Padre Pio Prayer Groups USA

Articles 2, 3, 4 and 5


Art. 2 – The Prayer Groups are composed of members of the faithful, who try to respond to Christ’s invitation to pray, as reiterated by various Pontiffs.

Could you not pray one hour with me? Watch and pray that you not be put to the test.Adherents to our Association are Roman Catholics who have heard thisquestion Jesus posed to His Apostles in the Garden of Gethsemane. First, we accept the request to spend time in prayer with the Savior (i.e. before the Blessed Sacrament, anything otherwise should be a sporadic exception and not the rule).  Secondly, we respond to the desire of the Holy Father for children of the Church to dedicate themselves to a deeper spirit of prayer and reflection, united in prayer.

They are to be erected in a Church, or oratory or a place approved by the local Ordinary.

The Prayer Groups are expected to have as their gathering site a place of prayer where the Blessed Sacrament is reserved. This is always done with the direct or indirect knowledge and approval of the local Ordinary. The knowledge of the Ordinary is implied by the approval of the Group by the local Ordinary to establish itself in a given place and by the approval of the priest Spiritual Director to direct the Group (The Pastor or Rector of the Church or Chapel to be used must give permission for the use of the space, especially if the Spiritual Director of the Group is neither the Pastor nor Rector. This is not a superfluous comment.  There have been certain instances where devotional “stand-offs” took place – no Masses involved – where some sought to assert their right to be in their Parish Church. Total cooperation with Church authority and compliance with their directives is a “sine qua non”, an essential, for each group.)

They assemble at regular intervals under the guidance of a Spiritual Director to pray and to draw others to pray in communion with the Hierarchy and in accordance with the spirituality of Padre Pio of Pietrelcina.

Consistency favors pattern, and patterns favor habits, and habits allow things to continue with aregularity, and regularity helps those who follow this pattern to let whatever it is they are doing to become, as it were, second nature to then.  We are working to make adoration, prayer and reflection a good habit that stays with us always.  We do this with one who, prepared in the ways of the Spiritual Life can be a credible guide and indicator in our spiritual journey.  This journey is always in harmony with the Church Magisterium, and never to be developed according to a particular pious individual’s or religious group’s personal devotional desires or whims.  We are asked to follow the simple yet profound directives of Padre Pio.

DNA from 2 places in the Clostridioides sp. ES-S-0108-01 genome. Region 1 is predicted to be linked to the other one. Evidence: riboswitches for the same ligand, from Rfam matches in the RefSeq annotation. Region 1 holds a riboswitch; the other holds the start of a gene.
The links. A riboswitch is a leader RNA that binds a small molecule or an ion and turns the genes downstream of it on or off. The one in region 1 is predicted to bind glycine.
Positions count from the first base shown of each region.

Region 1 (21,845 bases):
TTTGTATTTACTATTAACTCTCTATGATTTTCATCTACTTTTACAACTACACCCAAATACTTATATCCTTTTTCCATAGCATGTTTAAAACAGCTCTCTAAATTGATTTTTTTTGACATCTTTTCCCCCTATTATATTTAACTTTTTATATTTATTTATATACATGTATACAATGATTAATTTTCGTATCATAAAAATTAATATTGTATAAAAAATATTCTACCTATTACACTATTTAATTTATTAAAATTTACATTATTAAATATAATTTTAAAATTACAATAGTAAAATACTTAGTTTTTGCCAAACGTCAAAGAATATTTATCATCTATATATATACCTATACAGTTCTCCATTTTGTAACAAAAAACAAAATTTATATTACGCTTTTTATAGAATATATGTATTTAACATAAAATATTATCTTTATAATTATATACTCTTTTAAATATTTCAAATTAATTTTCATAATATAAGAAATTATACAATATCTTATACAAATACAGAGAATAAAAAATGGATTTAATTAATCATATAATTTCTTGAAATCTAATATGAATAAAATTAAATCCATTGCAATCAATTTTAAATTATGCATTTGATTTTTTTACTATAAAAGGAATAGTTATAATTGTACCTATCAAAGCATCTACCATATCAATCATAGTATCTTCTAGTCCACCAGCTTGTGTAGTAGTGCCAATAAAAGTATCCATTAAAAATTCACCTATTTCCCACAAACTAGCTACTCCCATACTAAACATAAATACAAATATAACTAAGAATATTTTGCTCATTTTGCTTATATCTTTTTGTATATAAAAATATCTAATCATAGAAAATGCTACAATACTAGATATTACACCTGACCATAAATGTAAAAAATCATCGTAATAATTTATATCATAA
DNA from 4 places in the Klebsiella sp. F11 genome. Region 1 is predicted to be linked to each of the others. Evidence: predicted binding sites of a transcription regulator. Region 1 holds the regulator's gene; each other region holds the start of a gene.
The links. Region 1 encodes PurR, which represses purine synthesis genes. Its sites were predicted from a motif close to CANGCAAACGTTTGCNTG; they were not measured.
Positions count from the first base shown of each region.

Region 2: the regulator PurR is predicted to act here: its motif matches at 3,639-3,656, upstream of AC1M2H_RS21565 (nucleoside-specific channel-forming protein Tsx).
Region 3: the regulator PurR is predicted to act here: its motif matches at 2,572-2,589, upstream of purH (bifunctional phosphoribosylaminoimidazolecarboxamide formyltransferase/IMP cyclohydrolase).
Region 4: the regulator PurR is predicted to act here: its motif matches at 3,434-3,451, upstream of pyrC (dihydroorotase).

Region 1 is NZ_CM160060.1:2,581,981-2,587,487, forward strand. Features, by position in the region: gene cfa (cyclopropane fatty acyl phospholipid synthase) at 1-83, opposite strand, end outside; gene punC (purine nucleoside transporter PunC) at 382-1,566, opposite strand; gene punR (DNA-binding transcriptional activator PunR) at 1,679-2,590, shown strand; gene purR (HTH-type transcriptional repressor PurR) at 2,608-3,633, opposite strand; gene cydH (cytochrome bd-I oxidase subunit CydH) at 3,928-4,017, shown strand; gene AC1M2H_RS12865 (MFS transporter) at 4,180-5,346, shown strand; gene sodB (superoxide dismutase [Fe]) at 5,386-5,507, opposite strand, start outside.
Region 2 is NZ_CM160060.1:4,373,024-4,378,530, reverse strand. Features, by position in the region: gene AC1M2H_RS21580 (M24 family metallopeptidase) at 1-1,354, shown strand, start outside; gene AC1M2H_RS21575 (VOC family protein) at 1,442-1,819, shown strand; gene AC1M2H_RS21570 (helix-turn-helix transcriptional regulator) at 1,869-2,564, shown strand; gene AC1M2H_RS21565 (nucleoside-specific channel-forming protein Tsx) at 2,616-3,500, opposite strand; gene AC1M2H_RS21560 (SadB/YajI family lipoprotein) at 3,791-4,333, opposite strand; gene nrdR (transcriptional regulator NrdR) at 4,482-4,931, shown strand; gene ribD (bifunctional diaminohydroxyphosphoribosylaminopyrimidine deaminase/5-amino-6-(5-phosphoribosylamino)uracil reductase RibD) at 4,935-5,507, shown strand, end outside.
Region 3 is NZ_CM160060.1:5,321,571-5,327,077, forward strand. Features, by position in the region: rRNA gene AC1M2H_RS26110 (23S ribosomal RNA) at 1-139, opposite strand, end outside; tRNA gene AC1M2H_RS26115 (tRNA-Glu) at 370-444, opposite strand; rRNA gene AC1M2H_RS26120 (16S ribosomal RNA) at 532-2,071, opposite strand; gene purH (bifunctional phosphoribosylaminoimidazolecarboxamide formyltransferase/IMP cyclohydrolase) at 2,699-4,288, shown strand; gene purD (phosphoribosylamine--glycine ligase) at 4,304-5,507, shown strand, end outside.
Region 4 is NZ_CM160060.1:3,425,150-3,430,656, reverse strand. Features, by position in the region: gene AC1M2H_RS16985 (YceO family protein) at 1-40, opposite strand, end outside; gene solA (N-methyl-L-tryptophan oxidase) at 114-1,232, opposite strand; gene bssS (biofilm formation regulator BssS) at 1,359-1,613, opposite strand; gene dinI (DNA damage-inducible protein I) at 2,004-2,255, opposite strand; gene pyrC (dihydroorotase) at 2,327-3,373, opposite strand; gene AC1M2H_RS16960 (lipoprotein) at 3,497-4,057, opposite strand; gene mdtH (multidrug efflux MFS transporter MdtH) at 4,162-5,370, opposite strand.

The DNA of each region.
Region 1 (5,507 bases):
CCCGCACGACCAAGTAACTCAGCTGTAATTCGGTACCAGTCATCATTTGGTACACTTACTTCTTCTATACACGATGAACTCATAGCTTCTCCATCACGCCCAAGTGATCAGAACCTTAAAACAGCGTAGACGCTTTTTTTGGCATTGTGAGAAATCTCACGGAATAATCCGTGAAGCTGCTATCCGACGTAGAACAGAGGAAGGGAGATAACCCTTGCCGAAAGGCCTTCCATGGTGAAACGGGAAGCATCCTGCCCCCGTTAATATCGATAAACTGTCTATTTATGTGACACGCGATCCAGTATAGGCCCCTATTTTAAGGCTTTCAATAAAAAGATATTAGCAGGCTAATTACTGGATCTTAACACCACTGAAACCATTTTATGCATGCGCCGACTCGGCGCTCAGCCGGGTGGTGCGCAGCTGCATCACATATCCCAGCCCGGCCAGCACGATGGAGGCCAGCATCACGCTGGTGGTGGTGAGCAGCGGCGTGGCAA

The members of the Groups shall consider the study of Catholic doctrine in groups, as part of their spiritual formation.

Ignorance is dangerous, especially when we have the tools necessary to inform and form us to better levels of knowledge.  The Prayer Groups were formed as powerhouses of prayer and faith. As individuals gather in the Prayer Groups there is a need to continue to grow in the knowledge and practice of the faith. Knowledge comes through reflection and instruction.  This element should never be eliminated from the monthly gathering.  Nor should the monthly gathering be reduced to just a business meeting.  The Spiritual Director is there to direct the points discussed, to clarify confused issues and comments, and to insure that Catholic teachings and beliefs are upheld, understood and followed. (This was a must with Padre Pio.  Without faithfulness to the Magisterium of the Church, one cannot be a Spiritual Child of Padre Pio and true Prayer Group member.)  Formation in the faith is an integral part of our Prayer Group charism.

They shall also take the initiative in promoting and assisting the work of evangelization and play their full part in the various pastoral activities of the local Church.

Prayer that remains a personal good feeling, but does not affect the lives of others, is like the lukewarmness of the Church of Laodicea found in the Book of Revelation.  This type of person is happy to feel good about his/her own prayers, but has no desire or is unwilling to be aware that prayer active and be an effective presence to others. We are called to pray so that our lives can be strengthened in all we do.  Then we are expected to bring what we have experienced and learned to touch the lives of others.  Once we do that, we bring our actions back to prayer.  This virtuous circle not only strengthens our prayer life, but it also builds up our spirit.